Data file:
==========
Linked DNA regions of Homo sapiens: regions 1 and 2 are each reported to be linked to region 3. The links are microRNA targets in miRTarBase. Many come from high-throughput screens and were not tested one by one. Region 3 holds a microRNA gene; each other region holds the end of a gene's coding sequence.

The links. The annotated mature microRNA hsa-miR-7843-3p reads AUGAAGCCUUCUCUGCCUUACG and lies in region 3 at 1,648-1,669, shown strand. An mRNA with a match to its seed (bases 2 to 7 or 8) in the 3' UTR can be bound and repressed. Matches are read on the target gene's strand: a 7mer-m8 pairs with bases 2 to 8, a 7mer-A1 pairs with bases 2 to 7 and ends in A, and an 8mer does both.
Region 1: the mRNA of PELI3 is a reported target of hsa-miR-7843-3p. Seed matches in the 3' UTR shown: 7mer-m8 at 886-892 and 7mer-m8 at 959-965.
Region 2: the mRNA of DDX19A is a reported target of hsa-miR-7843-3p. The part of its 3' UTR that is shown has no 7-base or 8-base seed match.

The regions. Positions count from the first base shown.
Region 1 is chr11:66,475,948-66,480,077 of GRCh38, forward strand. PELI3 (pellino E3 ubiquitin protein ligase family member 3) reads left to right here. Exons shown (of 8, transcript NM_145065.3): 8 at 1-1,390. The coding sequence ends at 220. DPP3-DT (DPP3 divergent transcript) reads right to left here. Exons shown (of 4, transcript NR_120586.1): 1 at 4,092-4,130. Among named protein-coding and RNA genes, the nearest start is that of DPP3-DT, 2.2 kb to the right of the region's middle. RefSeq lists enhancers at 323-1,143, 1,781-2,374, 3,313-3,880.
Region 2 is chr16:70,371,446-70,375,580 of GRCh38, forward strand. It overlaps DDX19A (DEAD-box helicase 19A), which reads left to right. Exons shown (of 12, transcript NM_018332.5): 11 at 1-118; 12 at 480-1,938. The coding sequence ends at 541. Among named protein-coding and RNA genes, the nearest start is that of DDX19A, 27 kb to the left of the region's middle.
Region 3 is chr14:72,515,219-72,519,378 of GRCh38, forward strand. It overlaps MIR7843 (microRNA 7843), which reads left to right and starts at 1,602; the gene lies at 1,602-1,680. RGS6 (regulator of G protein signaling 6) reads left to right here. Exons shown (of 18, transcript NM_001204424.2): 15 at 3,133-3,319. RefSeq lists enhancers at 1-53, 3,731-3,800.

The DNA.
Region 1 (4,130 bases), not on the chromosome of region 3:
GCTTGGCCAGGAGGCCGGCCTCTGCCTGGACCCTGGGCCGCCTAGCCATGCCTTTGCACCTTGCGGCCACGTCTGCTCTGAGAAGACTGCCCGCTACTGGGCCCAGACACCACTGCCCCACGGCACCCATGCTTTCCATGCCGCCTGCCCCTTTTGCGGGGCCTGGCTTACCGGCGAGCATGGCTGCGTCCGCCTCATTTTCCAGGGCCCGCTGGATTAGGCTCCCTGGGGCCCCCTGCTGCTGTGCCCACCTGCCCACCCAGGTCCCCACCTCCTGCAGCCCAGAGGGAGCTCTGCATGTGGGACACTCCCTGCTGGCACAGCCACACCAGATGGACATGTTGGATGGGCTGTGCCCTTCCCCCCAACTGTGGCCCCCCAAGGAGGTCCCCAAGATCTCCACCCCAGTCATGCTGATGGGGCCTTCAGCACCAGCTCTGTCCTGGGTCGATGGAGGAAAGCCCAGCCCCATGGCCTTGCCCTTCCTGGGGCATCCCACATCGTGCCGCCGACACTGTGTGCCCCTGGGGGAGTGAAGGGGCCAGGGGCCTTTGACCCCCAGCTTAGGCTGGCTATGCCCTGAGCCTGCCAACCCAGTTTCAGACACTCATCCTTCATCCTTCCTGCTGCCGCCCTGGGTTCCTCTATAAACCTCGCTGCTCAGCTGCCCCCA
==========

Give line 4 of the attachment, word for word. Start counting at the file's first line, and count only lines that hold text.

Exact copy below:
Region 2: the mRNA of DDX19A is a reported target of hsa-miR-7843-3p. The part of its 3' UTR that is shown has no 7-base or 8-base seed match.